Starting to Think About Cultural Landscapes

When we think of the physical landscape, it’s easy to conceive of it as the interplay of contrasting and complementary forms, textures, materials, and so on. It is also fairly straightforward to think of landscape as layered: we have been conditioned to think of the spatial layering of the landscape in terms of fore-, middle- and background; we are aware of the historical layering of landscape as it is uncovered through archeological investigation; and landscape is also, of course, the physical manifestation of geological layering.

Left: Sanford Robinson Gifford, A Gorge in the Mountains (Kauterskill Clove), 1862; Right: Geological Map of Pennsylvania, 1960

Appending the term “landscape” to a description of culture implies that the cultural is not unitary, that culture never exists as a discrete, objectifiable, or constant expression but rather results from the layering and overlapping of different elements. Even a relatively specific cultural subset could not be equally and uniformly experienced by all those who construct it. Take, for example, Pennsylvania Dutch as a cultural mode identifiable by characteristic sartorial, culinary, ideological, linguistic, and practical markers. Like any cultural mode, it is the product of those who identify themselves according to its terms and who conversely establish the parameters by which it is defined as a cultural mode. But while there are many similarities amongst those who participate in the construction of Pennsylvania Dutch culture, not all participate in cultural production to the same degree, nor do they share constant, uniform attributes of and attitudes toward said culture. They could be described as polythetically overlapping—as occupying distinctive positions but with enough overlap to identify commonly as a group. Enlarging the frame of cultural reference from the specific to the broad brings us to the concept of American culture. If the fairly specific Pennsylvania Dutch cultural mode was itself marked by a layering and overlapping of distinct positions, then the broader mode of American culture must be necessarily more densely layered and divergently experienced.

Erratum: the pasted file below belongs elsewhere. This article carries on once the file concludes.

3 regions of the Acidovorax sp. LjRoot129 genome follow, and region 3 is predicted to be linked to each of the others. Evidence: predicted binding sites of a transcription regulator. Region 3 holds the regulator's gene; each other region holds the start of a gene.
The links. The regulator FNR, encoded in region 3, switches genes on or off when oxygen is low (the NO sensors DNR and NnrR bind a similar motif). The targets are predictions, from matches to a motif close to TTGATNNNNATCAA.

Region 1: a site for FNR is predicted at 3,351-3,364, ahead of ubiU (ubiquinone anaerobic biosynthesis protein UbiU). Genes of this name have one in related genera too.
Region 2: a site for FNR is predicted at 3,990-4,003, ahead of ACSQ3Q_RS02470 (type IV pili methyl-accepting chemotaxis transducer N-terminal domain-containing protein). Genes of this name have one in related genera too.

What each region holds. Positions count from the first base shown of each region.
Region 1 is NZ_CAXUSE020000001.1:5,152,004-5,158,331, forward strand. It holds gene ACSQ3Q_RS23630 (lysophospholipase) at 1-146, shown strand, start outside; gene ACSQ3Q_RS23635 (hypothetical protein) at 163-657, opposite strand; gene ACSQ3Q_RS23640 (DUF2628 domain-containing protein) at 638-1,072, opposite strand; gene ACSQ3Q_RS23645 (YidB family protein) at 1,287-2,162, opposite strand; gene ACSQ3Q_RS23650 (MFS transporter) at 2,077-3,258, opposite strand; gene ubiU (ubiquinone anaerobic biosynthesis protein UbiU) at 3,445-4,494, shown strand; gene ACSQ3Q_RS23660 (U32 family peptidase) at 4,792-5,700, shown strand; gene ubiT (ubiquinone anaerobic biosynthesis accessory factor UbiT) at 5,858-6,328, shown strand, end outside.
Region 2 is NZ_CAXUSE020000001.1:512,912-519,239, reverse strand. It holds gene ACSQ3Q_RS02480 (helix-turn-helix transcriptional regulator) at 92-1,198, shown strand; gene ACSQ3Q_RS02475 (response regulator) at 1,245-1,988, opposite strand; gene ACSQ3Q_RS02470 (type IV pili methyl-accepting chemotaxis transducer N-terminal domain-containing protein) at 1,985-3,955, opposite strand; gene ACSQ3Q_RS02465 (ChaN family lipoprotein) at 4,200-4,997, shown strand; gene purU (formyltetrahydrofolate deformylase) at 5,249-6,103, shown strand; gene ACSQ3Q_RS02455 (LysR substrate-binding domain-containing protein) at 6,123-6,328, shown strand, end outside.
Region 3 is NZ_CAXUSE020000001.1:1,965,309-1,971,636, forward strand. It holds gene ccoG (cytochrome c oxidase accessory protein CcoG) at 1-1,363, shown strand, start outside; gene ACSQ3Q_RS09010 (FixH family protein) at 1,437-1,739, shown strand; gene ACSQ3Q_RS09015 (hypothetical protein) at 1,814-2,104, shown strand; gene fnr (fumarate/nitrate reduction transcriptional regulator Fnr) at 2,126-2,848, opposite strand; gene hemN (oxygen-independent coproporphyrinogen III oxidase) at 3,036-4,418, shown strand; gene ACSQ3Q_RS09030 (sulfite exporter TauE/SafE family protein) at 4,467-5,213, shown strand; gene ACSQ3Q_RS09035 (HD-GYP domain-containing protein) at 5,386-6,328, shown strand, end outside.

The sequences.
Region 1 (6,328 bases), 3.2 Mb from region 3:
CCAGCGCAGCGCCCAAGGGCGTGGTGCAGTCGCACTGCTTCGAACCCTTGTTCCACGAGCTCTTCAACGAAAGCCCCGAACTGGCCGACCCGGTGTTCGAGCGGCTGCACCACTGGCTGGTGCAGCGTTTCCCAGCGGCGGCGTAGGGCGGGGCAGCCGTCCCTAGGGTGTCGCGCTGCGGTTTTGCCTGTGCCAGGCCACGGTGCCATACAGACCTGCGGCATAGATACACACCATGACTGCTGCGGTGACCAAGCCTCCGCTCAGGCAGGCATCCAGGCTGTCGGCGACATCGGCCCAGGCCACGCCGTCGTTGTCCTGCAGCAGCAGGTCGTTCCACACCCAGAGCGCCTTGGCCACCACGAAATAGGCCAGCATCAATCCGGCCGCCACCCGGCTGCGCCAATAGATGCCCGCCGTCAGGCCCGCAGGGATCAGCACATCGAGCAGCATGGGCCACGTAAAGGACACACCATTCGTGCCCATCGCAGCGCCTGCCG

Returning to the idea of physical landscape as layered assemblage, I would suggest that the way in which one perceives a landscape reflects more upon the position of the viewer than the inherent properties or composition of the landscape itself. Experienced from different perspectives, the landscape resolves into a multiplicity of distinct views. One achieves a varied experience of landscape primarily by moving through it—that is, by engaging it both spatially and temporally. It seems clear that the perception of a cultural landscape is also entirely dependent upon the position from which it is viewed, but while most individuals have the mobility to move through the physical landscape, our relationship to cultural landscapes is basically limited by our very subjectivity, by the degree to which we are embedded in our own constructed identities.

This raises several questions:

How does one become aware of the layering of the cultural landscape? Can one view a cultural landscape from any perspective other than that of individual, embedded subjectivity? And…what role can architecture play in revealing the multiple experiences of cultural landscape?


// JD said...

A very well articulated set of issues. You might consider reading Bernard Cache's Earth Moves, especially his chapers on "Territorial Images" and "Architectural Images." In very opaque terms, he uses the idea of landscape (or terrain) to describe a continuous surface of culture that is inflected by a history of social vectors. These vectors then proceed to fit within a frame (of reference) through which we comprehend the world. In this sense, Cache is not delineating between cultural and physical landscapes, or vectors, or frames. In any event, your enlightening analogy between physical and culturally layered landscapes reminded me of this.

ricetable said...

josh--i'll have to check out Cache's work. thanks for the suggestion.